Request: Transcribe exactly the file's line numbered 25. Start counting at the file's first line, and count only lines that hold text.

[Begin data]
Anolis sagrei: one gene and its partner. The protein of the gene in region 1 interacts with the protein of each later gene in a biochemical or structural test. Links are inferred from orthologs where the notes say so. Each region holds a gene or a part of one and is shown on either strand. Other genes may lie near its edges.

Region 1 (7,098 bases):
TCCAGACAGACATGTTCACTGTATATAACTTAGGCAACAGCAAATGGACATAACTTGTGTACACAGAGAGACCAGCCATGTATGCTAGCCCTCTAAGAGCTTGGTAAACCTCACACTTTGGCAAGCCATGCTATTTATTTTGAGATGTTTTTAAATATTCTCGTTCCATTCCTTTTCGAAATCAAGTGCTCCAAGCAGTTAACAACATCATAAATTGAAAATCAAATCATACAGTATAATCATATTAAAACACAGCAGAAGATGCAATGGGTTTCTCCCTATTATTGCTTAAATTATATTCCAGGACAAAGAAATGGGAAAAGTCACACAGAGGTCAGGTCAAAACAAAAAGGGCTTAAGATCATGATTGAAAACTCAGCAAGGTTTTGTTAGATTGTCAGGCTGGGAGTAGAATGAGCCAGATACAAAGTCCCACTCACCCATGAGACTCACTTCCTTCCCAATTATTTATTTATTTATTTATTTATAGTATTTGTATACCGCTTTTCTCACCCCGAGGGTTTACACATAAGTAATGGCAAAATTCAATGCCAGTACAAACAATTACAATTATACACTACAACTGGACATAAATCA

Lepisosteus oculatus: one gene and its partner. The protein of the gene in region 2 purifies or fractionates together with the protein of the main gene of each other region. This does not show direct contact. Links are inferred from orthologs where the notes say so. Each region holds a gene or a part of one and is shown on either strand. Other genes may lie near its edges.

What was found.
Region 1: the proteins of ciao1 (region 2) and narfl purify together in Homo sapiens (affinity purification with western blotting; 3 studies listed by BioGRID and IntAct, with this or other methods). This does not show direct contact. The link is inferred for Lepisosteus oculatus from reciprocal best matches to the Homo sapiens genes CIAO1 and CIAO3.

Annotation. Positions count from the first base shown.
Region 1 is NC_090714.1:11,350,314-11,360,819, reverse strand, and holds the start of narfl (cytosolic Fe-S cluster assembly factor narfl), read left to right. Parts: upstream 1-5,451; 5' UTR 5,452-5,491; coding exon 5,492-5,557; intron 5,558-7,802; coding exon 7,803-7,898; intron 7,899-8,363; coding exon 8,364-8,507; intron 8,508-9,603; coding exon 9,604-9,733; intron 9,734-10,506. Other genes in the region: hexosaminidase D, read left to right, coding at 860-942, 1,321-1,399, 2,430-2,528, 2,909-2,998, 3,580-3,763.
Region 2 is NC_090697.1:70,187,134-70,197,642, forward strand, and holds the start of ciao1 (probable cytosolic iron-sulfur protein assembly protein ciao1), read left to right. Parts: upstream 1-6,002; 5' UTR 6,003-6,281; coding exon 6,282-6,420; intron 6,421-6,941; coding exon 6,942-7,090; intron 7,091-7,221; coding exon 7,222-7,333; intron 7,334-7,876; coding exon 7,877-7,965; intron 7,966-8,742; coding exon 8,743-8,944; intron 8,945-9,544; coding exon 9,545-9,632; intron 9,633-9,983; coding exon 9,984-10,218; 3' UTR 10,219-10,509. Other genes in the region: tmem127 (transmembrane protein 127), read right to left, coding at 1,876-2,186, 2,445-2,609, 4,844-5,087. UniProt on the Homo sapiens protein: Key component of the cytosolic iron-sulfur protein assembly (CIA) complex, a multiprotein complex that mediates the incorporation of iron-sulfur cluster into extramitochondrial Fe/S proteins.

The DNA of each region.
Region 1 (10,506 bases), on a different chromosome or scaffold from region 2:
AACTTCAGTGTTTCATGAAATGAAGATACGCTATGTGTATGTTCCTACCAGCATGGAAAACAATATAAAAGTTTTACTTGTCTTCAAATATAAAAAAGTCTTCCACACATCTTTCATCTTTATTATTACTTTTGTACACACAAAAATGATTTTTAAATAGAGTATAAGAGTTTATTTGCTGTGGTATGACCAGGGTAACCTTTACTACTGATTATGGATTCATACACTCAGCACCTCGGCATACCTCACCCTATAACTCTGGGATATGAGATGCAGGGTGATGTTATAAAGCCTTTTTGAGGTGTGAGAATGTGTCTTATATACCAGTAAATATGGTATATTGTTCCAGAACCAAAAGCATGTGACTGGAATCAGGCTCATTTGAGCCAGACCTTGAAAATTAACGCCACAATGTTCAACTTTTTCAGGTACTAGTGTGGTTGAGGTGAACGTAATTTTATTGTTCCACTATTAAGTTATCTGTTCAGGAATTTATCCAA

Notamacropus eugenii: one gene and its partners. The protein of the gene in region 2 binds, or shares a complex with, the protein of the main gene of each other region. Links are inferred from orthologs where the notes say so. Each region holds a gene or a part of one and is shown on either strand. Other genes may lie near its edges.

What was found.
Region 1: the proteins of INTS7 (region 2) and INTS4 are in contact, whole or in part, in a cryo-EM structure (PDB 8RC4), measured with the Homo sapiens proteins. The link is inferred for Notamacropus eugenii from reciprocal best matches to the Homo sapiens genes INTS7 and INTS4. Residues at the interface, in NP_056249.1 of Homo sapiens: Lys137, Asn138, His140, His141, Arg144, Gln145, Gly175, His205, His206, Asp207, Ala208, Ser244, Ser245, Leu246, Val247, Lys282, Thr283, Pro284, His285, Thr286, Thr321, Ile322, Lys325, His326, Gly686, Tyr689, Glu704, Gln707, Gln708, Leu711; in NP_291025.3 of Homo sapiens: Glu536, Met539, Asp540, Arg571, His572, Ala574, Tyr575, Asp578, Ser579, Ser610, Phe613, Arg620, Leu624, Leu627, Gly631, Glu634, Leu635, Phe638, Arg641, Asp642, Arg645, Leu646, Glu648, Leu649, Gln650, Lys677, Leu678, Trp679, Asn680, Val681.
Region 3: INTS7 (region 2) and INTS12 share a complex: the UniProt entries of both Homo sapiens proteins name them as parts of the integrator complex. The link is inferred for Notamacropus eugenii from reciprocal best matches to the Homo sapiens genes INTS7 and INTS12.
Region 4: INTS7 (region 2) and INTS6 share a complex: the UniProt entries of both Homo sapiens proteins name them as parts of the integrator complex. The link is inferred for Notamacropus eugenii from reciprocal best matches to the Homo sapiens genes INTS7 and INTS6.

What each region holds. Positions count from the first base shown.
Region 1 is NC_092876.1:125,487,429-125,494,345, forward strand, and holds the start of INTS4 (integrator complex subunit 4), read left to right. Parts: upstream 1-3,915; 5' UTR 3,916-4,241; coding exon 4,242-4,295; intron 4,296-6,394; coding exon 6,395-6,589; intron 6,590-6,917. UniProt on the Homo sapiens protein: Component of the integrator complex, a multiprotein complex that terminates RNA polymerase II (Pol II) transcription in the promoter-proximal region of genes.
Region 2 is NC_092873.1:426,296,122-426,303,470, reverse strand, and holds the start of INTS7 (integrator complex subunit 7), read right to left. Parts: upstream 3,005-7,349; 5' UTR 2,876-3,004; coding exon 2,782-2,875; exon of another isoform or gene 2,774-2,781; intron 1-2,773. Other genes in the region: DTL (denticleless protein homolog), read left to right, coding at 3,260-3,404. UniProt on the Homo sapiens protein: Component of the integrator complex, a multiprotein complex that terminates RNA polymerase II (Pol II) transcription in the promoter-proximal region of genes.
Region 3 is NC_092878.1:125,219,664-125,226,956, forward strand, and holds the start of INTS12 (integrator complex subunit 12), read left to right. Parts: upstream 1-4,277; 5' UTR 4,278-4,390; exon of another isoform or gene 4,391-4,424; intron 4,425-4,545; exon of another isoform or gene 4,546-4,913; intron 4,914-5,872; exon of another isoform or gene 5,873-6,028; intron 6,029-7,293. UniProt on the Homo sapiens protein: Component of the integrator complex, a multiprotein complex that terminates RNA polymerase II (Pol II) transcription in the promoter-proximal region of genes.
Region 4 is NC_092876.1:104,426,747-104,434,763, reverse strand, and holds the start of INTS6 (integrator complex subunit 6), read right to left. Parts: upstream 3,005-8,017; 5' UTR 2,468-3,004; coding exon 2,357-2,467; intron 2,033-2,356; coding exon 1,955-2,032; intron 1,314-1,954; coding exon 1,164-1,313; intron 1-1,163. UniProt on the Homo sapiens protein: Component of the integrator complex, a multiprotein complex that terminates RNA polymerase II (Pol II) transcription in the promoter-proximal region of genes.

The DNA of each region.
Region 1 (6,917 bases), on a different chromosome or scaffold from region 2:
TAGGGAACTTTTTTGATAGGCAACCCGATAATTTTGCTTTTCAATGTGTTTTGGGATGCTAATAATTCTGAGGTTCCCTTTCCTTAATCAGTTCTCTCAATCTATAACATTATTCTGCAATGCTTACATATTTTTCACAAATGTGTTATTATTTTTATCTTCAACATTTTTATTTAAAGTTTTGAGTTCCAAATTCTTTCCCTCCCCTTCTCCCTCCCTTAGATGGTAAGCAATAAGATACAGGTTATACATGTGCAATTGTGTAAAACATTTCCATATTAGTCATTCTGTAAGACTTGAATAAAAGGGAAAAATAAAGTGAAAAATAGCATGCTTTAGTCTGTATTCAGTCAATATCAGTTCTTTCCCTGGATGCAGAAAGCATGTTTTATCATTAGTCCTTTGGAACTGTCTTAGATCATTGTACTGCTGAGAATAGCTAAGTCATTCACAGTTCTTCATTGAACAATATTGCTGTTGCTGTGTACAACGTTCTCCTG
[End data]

TAGGGAACTTTTTTGATAGGCAACCCGATAATTTTGCTTTTCAATGTGTTTTGGGATGCTAATAATTCTGAGGTTCCCTTTCCTTAATCAGTTCTCTCAATCTATAACATTATTCTGCAATGCTTACATATTTTTCACAAATGTGTTATTATTTTTATCTTCAACATTTTTATTTAAAGTTTTGAGTTCCAAATTCTTTCCCTCCCCTTCTCCCTCCCTTAGATGGTAAGCAATAAGATACAGGTTATACATGTGCAATTGTGTAAAACATTTCCATATTAGTCATTCTGTAAGACTTGAATAAAAGGGAAAAATAAAGTGAAAAATAGCATGCTTTAGTCTGTATTCAGTCAATATCAGTTCTTTCCCTGGATGCAGAAAGCATGTTTTATCATTAGTCCTTTGGAACTGTCTTAGATCATTGTACTGCTGAGAATAGCTAAGTCATTCACAGTTCTTCATTGAACAATATTGCTGTTGCTGTGTACAACGTTCTCCTG